Archives for posts with tag: review

In an age of information ubiquity, I will never quite accept the logic behind non-simultaneous international release dates. Ignoring the piracy issue, staggering the release of Scott Pilgrim Vs The World a few weeks after the US release date is leaving the potential audience open to the dangers of bad word of mouth. Unless you happen to be Pixar, there’s no way that won’t impact on your business, irrespective of how much or how little truth there is in it. I and mine will be there on opening day, but we’re not the ones you need to win over for the big bucks, however much we would like to believe otherwise.

Anyhoo, tirade over.

Scott Pilgrim Vs The World is a movie that I suspect I cannot be impartial or unbiased about. Aside from the earlier blog posts on the subject of Scott and his world, the series has a level of resonance for me that pushes it into a special and sheltered part of my brain that is unassailable by logic or reason. The books about the 23 year scroungabout first came out when I was a 23 year old scroungabout. Scott had a young girlfriend, I had just broken up with same. Ramona just came into his life, Olivia into mine. Gay roomates, oddly filtered perceptions of the world, inexplicable break outs into musical dance numbers… The parallels build up in a fashion that is either eerie, awesome, or the apotheosis of apophenia. The point is that objectivity is difficult at best. I want the series to be awesome. I also want the movie to be awesome. Edgar Wright has directed two of my favourite movies in recent years (Shaun of the Dead and Hot Fuzz), has the stellar Spaced under his TV belt and probably the finest taste in music of any popular culture figure in the media today.

How then does Scott’s cinematic tale fare?

Quite well, as it happens. Quite well fared indeed. First the positives: the movie looks and sounds amazing. Opening quietly, the movie quickly charges into a pop art video game frenzy that will in seconds let you know whether you are going to enjoy the movie or not. The video game references are present and plenty, but it is their subtlety that impresses: you may chuckle at the 8-bit tinkling, but you will guffaw when you realise that it is the Zelda load-screen/sleep music playing and then realise that we are seeing Scott dream… The story – such as it is – is effectively adapted from the source, chopping and changing in a way that feels natural, retaining the elements that worked and using them in novel ways. Wright realigns the action of the comic to work so well that you wish they happened that way in the source material. Without spoiling book or film, I will just say that I adore how the movie comes to show Scott’s growth and his change in motivation.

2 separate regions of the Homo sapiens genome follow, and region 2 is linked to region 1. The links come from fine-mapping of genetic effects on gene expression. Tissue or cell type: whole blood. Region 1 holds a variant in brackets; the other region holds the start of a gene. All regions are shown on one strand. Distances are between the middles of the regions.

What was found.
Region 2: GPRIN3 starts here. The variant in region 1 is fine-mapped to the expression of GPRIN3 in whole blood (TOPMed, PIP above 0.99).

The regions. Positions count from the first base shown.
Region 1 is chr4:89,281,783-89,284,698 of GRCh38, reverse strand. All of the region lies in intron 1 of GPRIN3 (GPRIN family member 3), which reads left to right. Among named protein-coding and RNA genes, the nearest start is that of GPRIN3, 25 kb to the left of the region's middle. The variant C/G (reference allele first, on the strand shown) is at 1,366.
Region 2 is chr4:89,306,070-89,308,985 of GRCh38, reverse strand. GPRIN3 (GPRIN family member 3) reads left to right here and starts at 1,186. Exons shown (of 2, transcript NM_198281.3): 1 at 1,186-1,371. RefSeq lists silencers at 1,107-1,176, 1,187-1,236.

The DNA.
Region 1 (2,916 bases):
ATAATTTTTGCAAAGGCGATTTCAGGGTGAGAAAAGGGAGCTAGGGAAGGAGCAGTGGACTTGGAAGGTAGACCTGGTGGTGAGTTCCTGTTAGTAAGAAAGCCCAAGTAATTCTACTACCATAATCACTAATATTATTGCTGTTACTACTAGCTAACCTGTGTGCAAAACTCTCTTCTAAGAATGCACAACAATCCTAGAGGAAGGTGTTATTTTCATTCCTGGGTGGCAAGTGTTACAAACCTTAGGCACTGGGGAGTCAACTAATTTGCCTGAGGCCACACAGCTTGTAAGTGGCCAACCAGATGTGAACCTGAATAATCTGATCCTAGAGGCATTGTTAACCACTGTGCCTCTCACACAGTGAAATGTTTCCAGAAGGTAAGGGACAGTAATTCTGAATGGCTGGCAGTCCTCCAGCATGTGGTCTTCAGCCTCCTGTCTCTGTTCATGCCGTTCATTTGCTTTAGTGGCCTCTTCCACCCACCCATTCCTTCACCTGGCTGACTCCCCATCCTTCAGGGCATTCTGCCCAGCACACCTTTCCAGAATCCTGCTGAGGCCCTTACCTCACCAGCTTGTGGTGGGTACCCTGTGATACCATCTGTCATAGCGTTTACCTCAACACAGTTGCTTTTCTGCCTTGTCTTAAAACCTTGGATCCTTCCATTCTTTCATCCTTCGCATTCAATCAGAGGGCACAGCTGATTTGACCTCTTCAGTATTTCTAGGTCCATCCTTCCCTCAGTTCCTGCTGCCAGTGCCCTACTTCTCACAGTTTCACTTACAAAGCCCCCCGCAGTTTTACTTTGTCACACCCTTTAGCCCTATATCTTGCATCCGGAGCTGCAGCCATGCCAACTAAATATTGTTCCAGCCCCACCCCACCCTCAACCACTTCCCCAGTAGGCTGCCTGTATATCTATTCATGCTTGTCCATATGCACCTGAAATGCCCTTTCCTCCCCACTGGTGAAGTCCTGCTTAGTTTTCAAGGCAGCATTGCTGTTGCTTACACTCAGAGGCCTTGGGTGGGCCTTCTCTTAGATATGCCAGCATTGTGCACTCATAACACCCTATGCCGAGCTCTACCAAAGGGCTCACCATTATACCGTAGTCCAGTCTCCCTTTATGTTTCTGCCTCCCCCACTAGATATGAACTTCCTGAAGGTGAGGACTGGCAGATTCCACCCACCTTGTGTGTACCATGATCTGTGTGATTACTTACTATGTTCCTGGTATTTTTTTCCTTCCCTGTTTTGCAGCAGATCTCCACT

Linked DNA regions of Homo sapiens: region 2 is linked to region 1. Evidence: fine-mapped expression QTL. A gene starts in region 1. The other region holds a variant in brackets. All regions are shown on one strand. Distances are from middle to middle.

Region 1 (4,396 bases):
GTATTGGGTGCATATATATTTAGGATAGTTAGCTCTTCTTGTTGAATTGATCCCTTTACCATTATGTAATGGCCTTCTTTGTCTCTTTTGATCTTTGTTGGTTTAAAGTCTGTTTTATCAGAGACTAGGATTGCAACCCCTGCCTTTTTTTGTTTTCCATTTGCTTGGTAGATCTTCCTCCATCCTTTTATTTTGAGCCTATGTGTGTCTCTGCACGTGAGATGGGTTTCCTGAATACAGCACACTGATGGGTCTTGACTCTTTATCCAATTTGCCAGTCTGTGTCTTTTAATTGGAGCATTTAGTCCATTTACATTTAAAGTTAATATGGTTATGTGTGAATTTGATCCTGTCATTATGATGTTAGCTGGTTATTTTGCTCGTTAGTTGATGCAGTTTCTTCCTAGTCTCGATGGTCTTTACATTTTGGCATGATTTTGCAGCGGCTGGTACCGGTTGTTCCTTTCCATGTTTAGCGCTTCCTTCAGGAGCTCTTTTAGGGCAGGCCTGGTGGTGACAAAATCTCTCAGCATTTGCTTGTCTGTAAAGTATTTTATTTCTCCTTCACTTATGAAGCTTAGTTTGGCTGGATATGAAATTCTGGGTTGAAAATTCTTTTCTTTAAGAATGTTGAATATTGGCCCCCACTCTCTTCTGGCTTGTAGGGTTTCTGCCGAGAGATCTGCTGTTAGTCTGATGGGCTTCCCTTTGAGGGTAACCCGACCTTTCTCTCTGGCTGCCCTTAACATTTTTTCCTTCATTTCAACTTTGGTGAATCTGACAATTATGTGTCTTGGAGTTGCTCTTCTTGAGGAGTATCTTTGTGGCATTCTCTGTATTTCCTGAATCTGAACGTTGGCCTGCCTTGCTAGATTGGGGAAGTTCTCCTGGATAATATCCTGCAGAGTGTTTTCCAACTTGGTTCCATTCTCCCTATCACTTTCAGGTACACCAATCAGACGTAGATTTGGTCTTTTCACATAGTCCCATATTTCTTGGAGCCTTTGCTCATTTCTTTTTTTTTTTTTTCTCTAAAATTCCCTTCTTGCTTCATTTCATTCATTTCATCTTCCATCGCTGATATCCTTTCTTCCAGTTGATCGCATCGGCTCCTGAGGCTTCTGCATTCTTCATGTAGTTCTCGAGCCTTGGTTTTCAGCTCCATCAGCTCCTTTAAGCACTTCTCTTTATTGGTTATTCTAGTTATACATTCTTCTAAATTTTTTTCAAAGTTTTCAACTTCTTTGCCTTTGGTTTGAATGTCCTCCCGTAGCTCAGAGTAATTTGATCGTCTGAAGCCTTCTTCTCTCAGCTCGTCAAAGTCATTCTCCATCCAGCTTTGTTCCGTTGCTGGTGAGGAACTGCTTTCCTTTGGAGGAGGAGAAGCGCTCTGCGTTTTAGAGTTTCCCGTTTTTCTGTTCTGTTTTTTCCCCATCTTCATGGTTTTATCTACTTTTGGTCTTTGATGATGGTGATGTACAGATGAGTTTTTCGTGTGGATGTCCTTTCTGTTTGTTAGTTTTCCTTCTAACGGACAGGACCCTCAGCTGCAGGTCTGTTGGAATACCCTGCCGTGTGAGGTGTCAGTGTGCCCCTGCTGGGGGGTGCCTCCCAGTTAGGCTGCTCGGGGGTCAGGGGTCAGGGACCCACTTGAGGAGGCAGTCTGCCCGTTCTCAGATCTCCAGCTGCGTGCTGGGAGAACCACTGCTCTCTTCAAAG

The characters are perfectly realised: people whining about Michael Cera before having even seen the movie can relax, his Scott is just as much of a lovable asshat as he was in the books. It is in the supporting cast that the movie really shines, particularly in regards to Kieran Culkin and Allison Pill as Wallace and Kim respectively. Part of the joy of the books is that the cast are all far more likeable than dear, selfish Scott, and that point is not lost here. The breakthrough, as has been stated time and again, is that of Ellen Wong as Knives Chau, who gets to show just about every emotion under the sun as she transitions from innocent school girl to hardcore jilted lover and finally as a mature adult in the space of two hours. The exes are all well realised, and even allowed some small measure of sympathy if you should feel the need to look for it: While Matthew Patel and Lucas Lee come off as idiots for the most part, Todd is – bless him – the victim of his being exceptionally dumb, while Roxy has the rather legitimate upset of being told she was “just a phase”. The movie does not shy away from the emotional carnage that both Scott and Ramona are creating with their self-involvement…